Veg Box Schemes - seasonal and local or sourced from afar?


With our standards for local produce becoming higher all the time and the supermarkerts quick to respond to our demands, can veg box schemes really still offer local and fairly priced fruit and veg or are we all slaves to the supermarket?

The first veg box scheme was launched in London in 1994 and offered the good people of the capital same day harvested seasonal veg. The idea quickly caught on and now there are around 600 schemes operating aroung the UK. There are also some supermarkets beginning to offer boxes and in 2007 box schemes were worth more than £100 million a year.

Who doesn't want to arrive home and find a box of fresh veg and fruit waiting? Or to be at home waiting for the van to turn up with your box of delights delivered at a time to suit you so you have everything to prepare the evening meal without having to leave your home?




It all sounds too easy; with box schemes offering organic local produce, just go to the website, pick, order and wait for the box to arrive but is everything you receive as fresh and as local as the logos would have you believe......sadly not.

Is it now impossible for a veg box scheme to just offer fresh, seasonal, just dug or picked fruit as the original first box back in 1994 did?

Our demands for fruit and veg all year round is the fault of the supermarkets with huge buying power they can give us the fruit and veg when we want it and all at an affordable price, and this is no doubt having an affect on the box schemes - are they are having to adapt and offer the same range (non seasona and therefore fr abroad) as the big boys do?

One of the UK's largest box schemes is currently offering a fruit and veg box for £25.00 (12 items) of all the items in the box only 1 item is from the UK (as next to the items in the box is the country of origin), in my local supermarket I sourced the same items and found, without any trouble, 4 from the UK and for £6.89 less.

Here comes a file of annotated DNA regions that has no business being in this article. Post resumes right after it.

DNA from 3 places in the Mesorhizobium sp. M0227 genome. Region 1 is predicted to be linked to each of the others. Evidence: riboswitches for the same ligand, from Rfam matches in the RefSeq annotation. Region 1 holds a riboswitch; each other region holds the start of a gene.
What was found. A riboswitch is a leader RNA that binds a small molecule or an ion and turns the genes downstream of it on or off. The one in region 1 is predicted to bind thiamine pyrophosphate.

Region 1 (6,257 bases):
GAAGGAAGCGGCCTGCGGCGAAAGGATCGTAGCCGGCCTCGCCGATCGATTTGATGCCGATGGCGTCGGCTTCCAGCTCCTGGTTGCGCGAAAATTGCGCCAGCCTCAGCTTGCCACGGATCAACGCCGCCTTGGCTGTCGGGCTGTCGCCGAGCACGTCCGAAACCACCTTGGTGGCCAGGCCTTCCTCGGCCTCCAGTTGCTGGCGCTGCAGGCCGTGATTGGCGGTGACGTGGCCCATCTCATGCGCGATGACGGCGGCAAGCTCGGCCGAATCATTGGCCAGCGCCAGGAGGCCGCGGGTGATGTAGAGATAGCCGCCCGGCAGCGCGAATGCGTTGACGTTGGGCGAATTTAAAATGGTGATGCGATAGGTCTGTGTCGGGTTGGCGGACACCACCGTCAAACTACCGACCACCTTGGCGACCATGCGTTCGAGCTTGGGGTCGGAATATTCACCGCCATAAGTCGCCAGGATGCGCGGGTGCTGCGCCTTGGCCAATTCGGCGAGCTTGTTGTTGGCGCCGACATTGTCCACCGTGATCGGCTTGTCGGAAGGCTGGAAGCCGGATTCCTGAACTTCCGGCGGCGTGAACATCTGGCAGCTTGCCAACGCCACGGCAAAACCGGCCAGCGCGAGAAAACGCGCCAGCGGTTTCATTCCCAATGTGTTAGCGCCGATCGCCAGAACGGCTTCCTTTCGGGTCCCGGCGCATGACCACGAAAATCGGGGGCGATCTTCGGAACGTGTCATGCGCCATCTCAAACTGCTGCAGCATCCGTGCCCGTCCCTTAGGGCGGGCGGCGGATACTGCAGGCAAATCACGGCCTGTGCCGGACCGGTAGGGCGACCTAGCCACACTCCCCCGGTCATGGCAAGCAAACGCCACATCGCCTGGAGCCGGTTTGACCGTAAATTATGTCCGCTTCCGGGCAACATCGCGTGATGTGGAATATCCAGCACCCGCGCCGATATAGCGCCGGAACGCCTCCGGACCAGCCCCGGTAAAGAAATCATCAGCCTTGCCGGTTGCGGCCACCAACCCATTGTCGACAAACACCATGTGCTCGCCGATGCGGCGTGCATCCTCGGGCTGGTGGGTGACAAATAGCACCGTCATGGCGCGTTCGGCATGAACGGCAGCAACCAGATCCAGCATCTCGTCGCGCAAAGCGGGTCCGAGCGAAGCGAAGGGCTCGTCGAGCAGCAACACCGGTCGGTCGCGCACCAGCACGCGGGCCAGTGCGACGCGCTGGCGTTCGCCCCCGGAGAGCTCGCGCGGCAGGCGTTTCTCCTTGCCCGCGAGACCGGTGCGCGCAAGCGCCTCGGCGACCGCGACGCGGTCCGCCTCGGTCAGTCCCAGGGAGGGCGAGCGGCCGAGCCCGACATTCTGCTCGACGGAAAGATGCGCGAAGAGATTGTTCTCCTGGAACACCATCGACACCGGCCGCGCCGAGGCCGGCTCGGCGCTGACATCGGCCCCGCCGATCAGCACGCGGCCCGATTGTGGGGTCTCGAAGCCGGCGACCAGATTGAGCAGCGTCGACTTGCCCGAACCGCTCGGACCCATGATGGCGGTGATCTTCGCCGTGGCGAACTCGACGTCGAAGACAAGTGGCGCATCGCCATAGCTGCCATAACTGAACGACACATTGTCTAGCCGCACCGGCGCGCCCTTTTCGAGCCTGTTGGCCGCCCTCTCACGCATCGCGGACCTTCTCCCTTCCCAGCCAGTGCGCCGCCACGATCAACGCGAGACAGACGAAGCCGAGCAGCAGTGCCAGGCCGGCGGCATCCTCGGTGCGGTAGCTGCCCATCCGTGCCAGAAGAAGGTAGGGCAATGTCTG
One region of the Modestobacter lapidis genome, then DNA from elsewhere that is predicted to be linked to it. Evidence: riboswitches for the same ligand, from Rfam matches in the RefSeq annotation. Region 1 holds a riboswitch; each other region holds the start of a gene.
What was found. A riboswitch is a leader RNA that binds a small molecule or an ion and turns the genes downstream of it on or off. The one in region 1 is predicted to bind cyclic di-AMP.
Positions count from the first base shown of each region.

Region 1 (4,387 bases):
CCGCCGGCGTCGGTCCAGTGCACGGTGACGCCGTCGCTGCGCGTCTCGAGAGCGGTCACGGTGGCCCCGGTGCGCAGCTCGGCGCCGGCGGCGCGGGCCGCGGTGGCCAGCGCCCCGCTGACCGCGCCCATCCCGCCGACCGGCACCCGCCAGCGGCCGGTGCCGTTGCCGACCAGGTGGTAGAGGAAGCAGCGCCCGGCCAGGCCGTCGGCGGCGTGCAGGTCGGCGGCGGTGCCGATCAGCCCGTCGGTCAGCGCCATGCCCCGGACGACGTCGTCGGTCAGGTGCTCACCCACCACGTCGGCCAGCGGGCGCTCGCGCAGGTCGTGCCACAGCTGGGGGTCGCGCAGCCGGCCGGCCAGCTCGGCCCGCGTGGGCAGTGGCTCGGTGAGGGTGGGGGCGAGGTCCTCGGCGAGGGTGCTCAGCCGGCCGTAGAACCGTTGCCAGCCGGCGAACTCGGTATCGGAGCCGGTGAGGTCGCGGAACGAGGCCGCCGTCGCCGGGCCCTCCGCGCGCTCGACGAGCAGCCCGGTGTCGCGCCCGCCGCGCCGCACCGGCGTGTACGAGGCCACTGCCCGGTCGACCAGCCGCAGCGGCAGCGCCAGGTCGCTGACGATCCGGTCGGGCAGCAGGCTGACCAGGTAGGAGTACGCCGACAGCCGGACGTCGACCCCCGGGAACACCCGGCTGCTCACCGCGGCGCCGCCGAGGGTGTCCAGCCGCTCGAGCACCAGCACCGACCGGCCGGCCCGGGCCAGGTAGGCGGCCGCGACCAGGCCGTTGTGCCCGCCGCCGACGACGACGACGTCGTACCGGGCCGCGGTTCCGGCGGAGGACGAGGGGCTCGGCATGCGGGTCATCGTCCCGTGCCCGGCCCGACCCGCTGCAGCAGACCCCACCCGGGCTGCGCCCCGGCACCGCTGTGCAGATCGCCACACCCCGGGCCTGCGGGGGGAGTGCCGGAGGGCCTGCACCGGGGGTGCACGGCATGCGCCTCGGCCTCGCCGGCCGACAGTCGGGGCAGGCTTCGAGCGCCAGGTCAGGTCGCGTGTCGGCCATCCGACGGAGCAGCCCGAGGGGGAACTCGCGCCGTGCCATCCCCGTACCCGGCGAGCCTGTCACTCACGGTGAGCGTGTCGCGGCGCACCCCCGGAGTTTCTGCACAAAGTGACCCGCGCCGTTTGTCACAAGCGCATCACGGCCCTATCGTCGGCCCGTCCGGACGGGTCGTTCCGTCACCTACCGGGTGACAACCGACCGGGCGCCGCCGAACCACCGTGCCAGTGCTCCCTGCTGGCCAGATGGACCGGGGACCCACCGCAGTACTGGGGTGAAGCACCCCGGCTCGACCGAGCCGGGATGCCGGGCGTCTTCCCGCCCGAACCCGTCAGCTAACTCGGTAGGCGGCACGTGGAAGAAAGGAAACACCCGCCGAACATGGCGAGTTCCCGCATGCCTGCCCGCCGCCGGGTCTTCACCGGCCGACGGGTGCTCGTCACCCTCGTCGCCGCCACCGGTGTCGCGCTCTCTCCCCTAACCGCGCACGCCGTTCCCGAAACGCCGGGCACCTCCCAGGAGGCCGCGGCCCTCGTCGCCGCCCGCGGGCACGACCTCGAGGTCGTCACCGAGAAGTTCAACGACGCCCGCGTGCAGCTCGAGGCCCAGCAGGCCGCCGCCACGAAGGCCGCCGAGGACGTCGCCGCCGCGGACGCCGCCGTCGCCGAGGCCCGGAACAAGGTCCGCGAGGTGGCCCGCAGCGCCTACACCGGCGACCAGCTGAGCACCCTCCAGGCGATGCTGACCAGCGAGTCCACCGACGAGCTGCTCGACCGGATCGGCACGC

You may think 'ok the supermaket produce will be of inferior quality and won't necessary be organic as some of the box schemes claim'; but many of the items are being sourced from abroad and delivered by trucks to the supermarkets as well as the box schemes and this is no doubt having an effect on the environment. So does being organic really matter when our fruit and veg is travelling thousands of miles to get delivered, and then the veg box schemes having to race around the country trying to deliver your boxes on time in their diesel vans.

This makes it sound like I'm against veg box schemes; far from it! These, often small, businesses work very hard to deliver produce to us and many also offer meat and a variety of goods from small local companies who make amazing products you won't find in the supermarkets and this is a good thing - we need these kind of people to help support local farms and cottage style businesses. I've met some amazing people working together in a real community spirit.

Who is to blame for these kind of schemes having to change to meet demand....we are.

We want cauliflowers all year round, strawberries at Christmas and bananas in abundance and because of this the supermarkets will provide it all as long as we keep paying and everyone then has to adapt to stay afloat.

Summary
I think there is a place for veg box schemes but they need to make people alot more aware if there are items not from the UK. They have had to change dramatically but their marketing may come over as slightly misleading as they might be riding on their previous ethos' and reputation as times change. So maybe the next time you see a box scheme at a festival or food fair, you may want to ask them where their goods come from and how long they have been out the ground.
 
With the UK expected to have a hard time during Brexit are we still going to be able to afford to buy from a box sheme or is the supermarket in the long run going to work out better for our budgets as prices are set to climb.

I hope in an ever growing market that there is room for the underdog box schemes to hold their own.

If you want to truly buy local then go to your local farm shop and buy seasonally produced local fruit and veg - only I bet, before long, you are dreaming of fruit and veg from countries afar at a time to suit you and not mother nature....

DONE


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